Visit the church and then take in the amazing scenery.
For those with a sense of adventure the local grotto is a must when at Lifou. Ship tours will not take you here, probably due to OH&S, but for those with a sense of adventure - it is worth a visit.
When you arrive at the island walk straight through the markets, past the transport and up to the main road. This time take a right turn and follow the road.
It is a good 8-10 minute walk past village houses until you reach a church on the right. Just past the church you will see a clearing and entry into jungle like terrain. A local will be standing near the entrance ready to take your entry fee.
The price is $10 AUD per person, however I have negotiated that down when doing a subsequent visit with a number of children.
Follow the path through the trees and down into the cave until you reach the grotto. When you reach it, you will not be disappointed. Crystal clear, beautiful water just begging you to take the plunge into.
The locals have set up some lighting inside the cave and one or two hang around to spectate the cruise passengers experience - but you are essentially on a self-tour at your own risk.
Snorkel Jinek Bay
There is some amazing coral and sea life to be seen at Jinek Bay - but you can only enter the water if you have a ticket. Just a short walk up the road from where your tender arrives, I can't tell you how many people I have seen turned away and disappointed as they didn't pre-arrange entry.
Tickets are $15 per person and must be pre-purchased from the ship in order to snorkel in the Bay. The locals will collect your timed ticket (although it is a loose timing - we went about 30 minutes early and it was ok), give you a piece of wool around your wrist as entry and away you go.
Take your own snorkel set from home (you can pick up a cheap set from Kmart for around $10) and enjoy the fascinating sea life in this Bay.
Melanesian Discovery Tour
On our most recent visit to the island we decided to do a P&O ship tour - Melanesian Discovery Tour. The tour took us via van to a local church - John the Baptist, where we were given a history of the island and invited to view the church.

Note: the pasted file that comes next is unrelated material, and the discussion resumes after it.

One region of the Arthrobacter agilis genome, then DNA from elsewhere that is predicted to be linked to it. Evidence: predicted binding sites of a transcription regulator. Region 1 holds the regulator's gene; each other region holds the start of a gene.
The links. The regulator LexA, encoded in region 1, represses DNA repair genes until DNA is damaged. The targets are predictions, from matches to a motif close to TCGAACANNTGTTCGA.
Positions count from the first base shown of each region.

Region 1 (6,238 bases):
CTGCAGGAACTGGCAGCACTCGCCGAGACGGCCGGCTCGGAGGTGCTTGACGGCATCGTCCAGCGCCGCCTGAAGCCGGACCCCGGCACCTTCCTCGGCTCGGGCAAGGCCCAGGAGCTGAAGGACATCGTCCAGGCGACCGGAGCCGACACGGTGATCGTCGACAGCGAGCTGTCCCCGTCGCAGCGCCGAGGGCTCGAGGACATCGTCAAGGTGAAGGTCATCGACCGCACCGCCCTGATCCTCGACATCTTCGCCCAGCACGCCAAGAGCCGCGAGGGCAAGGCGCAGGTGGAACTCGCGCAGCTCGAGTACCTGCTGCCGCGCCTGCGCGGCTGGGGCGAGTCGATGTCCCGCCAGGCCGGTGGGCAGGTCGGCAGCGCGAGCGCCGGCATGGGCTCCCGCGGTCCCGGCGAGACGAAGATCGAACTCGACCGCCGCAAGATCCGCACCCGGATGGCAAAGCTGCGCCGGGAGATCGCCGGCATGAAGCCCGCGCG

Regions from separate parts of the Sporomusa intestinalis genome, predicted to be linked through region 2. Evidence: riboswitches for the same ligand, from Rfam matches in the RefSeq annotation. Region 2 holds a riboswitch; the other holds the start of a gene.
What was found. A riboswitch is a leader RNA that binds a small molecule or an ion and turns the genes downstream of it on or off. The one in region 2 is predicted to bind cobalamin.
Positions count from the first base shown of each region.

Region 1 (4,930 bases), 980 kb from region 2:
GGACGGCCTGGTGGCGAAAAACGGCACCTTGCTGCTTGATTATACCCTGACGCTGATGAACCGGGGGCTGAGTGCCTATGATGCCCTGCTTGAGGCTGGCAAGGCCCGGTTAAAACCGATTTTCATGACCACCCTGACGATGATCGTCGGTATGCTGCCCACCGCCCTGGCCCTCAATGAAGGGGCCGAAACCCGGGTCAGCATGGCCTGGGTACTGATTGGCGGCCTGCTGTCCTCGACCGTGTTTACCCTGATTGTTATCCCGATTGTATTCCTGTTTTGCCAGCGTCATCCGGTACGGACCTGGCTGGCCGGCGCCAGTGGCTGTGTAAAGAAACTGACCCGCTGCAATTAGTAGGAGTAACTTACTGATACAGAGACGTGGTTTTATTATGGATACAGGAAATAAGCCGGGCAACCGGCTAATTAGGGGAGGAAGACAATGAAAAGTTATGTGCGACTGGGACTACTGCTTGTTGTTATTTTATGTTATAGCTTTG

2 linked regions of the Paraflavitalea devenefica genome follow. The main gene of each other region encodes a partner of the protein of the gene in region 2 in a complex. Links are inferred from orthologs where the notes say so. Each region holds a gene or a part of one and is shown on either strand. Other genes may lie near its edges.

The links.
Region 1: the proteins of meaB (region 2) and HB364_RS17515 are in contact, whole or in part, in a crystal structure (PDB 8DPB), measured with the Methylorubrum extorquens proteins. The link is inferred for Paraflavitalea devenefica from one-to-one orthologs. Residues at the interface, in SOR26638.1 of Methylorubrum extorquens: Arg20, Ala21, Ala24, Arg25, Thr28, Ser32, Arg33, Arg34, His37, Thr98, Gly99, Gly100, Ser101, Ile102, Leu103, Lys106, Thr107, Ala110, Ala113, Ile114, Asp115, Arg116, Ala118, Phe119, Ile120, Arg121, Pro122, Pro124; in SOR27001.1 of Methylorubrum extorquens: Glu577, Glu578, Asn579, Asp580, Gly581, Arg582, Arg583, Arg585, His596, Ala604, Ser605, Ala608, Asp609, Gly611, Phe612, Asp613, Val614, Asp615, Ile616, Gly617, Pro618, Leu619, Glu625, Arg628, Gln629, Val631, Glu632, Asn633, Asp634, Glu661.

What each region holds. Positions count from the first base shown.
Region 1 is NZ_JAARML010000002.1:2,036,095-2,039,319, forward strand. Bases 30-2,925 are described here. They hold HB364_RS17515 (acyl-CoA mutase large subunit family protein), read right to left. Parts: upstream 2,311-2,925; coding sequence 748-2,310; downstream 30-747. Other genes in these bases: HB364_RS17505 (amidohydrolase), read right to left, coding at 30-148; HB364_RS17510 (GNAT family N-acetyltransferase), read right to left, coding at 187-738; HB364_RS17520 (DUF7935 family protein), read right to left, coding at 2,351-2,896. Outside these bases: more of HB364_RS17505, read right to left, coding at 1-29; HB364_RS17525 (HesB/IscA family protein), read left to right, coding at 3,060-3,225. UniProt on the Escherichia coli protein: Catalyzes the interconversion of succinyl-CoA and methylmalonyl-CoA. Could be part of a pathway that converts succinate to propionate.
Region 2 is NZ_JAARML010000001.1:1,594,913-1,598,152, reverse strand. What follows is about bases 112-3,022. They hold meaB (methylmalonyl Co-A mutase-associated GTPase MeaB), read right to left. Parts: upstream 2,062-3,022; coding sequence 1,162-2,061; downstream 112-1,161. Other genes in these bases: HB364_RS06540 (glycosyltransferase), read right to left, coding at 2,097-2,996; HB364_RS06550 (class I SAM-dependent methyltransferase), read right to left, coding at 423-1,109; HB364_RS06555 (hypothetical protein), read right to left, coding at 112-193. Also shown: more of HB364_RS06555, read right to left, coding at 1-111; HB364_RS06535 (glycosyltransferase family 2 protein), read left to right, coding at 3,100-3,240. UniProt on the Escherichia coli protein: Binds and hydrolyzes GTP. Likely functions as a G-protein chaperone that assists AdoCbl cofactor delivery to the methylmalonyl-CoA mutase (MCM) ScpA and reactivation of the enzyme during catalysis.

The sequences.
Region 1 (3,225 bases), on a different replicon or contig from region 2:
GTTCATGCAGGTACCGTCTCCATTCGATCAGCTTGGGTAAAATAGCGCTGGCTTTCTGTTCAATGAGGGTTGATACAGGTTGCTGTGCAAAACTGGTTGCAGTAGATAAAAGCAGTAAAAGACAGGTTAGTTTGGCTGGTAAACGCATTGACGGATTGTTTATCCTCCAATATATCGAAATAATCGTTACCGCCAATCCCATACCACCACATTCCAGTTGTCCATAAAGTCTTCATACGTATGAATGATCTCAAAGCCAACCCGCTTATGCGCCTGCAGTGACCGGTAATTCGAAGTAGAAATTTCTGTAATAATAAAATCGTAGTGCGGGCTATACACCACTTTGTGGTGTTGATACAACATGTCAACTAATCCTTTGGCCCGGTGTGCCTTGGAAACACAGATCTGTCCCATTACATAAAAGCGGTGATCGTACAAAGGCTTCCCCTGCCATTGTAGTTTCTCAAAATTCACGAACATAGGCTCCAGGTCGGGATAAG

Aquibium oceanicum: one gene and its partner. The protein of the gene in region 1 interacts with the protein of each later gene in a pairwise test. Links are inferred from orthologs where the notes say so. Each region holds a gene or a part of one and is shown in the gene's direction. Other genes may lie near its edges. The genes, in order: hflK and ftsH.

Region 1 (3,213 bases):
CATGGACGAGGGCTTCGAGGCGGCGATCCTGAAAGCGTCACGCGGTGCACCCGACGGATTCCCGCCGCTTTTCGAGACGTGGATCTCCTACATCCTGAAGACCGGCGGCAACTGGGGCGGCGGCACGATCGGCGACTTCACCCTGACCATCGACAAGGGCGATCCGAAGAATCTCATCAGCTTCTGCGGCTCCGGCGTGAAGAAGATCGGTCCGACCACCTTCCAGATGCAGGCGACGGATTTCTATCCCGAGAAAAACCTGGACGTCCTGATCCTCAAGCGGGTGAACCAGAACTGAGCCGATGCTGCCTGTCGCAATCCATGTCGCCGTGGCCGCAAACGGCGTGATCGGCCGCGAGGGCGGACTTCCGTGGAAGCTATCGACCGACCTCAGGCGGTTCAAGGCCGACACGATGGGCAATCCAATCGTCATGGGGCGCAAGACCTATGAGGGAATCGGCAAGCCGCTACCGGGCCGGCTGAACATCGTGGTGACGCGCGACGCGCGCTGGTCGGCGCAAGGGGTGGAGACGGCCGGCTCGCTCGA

Stop number two was a visit to a local parliament house. A large thatched roof hut we were invited to remove our shoes and take a seat on the floor whilst our guide explained the ins and outs of the government structure on the island.
Stop three was a walk to a local village where we watched a cooking demonstration of chicken and vegetables wrapped in banana leaves and buried in the ground. A previously prepared meal was then shared amongst the group.
The tour was interesting, we got a good understanding of the make-up of the island, however priced at about $200AUD for the family, I was a bit disappointed that our only interactions with the locals was primarily one guide. I personally was hoping for a greeting from the villagers, a dance, ritual or the likes.
The far side of the island is the location for snorkelling. If you have packed your own snorkelling gear simply walk straight through the markets, take the main road to the left until you see the road veer off to the right.
We have not personally snorkelled here, the weather has not been great on our visits and the sea a bit too choppy. But if you get a clear day, the beach is within walking distance.
Even for those that don’t venture into the water, there is still opportunity to spot the sea turtles that frequent the waters here. The tender jetty is the perfect spot to get a glimpse of these beautiful and large creatures.
The water on Lifou is crystal clear so instead of just being mesmerised by the views as you arrive and depart, take some time to scan the waters and you may just be rewarded for it.
As with all the islands, you will have an opportunity to shop at local markets and have your hair braided. However a word of warning, this stop is one of the most expensive of the islands I have visited to get your hair braided. If your itinerary includes Mystery Island - wait until you are there if you are after some tropical braids.
Massages on Lifou are available upon arrival. Priced at AUD$10 per 10 minutes I found this to again be one of the more expensive islands to indulge. If you are heading to Mystery Island as part of your itinerary they have a much better set up and it is much cheaper.
Have you been to Lifou? Leave a comment on what you experienced on your visit. Or if you are heading here and have questions, feel free to ask.
Other blogs you may be interested in reading:
Family Cruise Holidays - 5 Helpful Tips
Look Out Zimmer Frame, Zip Lines Coming Through - Adventures at Sea
Magical Moreton Island
Santo Blue Lagoon
Penny - Itchy Feet Family
Penny, an avid Trip Advisor Reviewer, is the author of ITCHY FEET FAMILY. A family living in Adelaide, Australia, and taking every opportunity to travel and explore the world.